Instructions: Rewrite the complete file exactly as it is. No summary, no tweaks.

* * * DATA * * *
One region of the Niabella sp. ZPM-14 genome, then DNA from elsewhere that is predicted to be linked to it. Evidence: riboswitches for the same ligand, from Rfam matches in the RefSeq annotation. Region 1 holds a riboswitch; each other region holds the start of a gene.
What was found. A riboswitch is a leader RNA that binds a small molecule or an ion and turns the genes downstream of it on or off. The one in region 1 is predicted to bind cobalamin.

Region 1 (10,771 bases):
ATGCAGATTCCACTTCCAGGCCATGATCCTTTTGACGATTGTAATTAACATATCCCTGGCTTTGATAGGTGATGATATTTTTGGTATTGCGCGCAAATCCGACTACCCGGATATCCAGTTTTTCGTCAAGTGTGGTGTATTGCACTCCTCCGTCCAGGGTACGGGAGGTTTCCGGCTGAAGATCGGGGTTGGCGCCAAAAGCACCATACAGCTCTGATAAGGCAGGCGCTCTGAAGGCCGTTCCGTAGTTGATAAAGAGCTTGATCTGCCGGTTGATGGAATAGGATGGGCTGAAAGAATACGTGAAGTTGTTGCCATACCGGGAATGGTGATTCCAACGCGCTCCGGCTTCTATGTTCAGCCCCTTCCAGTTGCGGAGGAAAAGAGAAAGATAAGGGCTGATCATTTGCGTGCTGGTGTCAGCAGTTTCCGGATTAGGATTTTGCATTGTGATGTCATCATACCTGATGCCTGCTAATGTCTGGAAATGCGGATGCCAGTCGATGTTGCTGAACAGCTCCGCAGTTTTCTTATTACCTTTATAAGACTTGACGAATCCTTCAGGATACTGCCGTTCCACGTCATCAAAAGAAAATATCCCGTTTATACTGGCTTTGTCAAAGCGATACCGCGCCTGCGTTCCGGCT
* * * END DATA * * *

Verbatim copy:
One region of the Niabella sp. ZPM-14 genome, then DNA from elsewhere that is predicted to be linked to it. Evidence: riboswitches for the same ligand, from Rfam matches in the RefSeq annotation. Region 1 holds a riboswitch; each other region holds the start of a gene.
What was found. A riboswitch is a leader RNA that binds a small molecule or an ion and turns the genes downstream of it on or off. The one in region 1 is predicted to bind cobalamin.

Region 1 (10,771 bases):
ATGCAGATTCCACTTCCAGGCCATGATCCTTTTGACGATTGTAATTAACATATCCCTGGCTTTGATAGGTGATGATATTTTTGGTATTGCGCGCAAATCCGACTACCCGGATATCCAGTTTTTCGTCAAGTGTGGTGTATTGCACTCCTCCGTCCAGGGTACGGGAGGTTTCCGGCTGAAGATCGGGGTTGGCGCCAAAAGCACCATACAGCTCTGATAAGGCAGGCGCTCTGAAGGCCGTTCCGTAGTTGATAAAGAGCTTGATCTGCCGGTTGATGGAATAGGATGGGCTGAAAGAATACGTGAAGTTGTTGCCATACCGGGAATGGTGATTCCAACGCGCTCCGGCTTCTATGTTCAGCCCCTTCCAGTTGCGGAGGAAAAGAGAAAGATAAGGGCTGATCATTTGCGTGCTGGTGTCAGCAGTTTCCGGATTAGGATTTTGCATTGTGATGTCATCATACCTGATGCCTGCTAATGTCTGGAAATGCGGATGCCAGTCGATGTTGCTGAACAGCTCCGCAGTTTTCTTATTACCTTTATAAGACTTGACGAATCCTTCAGGATACTGCCGTTCCACGTCATCAAAAGAAAATATCCCGTTTATACTGGCTTTGTCAAAGCGATACCGCGCCTGCGTTCCGGCT